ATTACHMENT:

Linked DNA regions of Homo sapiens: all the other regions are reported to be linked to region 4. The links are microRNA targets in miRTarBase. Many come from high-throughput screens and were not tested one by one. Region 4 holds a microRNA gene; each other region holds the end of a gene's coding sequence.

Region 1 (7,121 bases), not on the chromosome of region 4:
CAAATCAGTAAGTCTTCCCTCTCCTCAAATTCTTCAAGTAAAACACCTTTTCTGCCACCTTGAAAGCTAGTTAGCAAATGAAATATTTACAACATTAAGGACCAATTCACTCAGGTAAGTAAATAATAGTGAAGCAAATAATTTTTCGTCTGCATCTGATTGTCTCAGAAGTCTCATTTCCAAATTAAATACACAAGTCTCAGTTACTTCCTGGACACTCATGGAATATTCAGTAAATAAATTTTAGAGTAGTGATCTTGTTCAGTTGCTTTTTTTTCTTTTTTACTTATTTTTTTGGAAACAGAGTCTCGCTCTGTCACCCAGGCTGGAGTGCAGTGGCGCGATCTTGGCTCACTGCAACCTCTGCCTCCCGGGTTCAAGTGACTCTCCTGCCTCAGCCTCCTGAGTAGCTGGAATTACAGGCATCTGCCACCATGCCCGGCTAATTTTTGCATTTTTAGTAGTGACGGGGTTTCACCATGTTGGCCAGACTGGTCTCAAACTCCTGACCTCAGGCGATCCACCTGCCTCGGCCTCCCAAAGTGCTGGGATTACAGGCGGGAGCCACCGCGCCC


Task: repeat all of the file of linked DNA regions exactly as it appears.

Linked DNA regions of Homo sapiens: all the other regions are reported to be linked to region 4. The links are microRNA targets in miRTarBase. Many come from high-throughput screens and were not tested one by one. Region 4 holds a microRNA gene; each other region holds the end of a gene's coding sequence.

Region 1 (7,121 bases), not on the chromosome of region 4:
CAAATCAGTAAGTCTTCCCTCTCCTCAAATTCTTCAAGTAAAACACCTTTTCTGCCACCTTGAAAGCTAGTTAGCAAATGAAATATTTACAACATTAAGGACCAATTCACTCAGGTAAGTAAATAATAGTGAAGCAAATAATTTTTCGTCTGCATCTGATTGTCTCAGAAGTCTCATTTCCAAATTAAATACACAAGTCTCAGTTACTTCCTGGACACTCATGGAATATTCAGTAAATAAATTTTAGAGTAGTGATCTTGTTCAGTTGCTTTTTTTTCTTTTTTACTTATTTTTTTGGAAACAGAGTCTCGCTCTGTCACCCAGGCTGGAGTGCAGTGGCGCGATCTTGGCTCACTGCAACCTCTGCCTCCCGGGTTCAAGTGACTCTCCTGCCTCAGCCTCCTGAGTAGCTGGAATTACAGGCATCTGCCACCATGCCCGGCTAATTTTTGCATTTTTAGTAGTGACGGGGTTTCACCATGTTGGCCAGACTGGTCTCAAACTCCTGACCTCAGGCGATCCACCTGCCTCGGCCTCCCAAAGTGCTGGGATTACAGGCGGGAGCCACCGCGCCC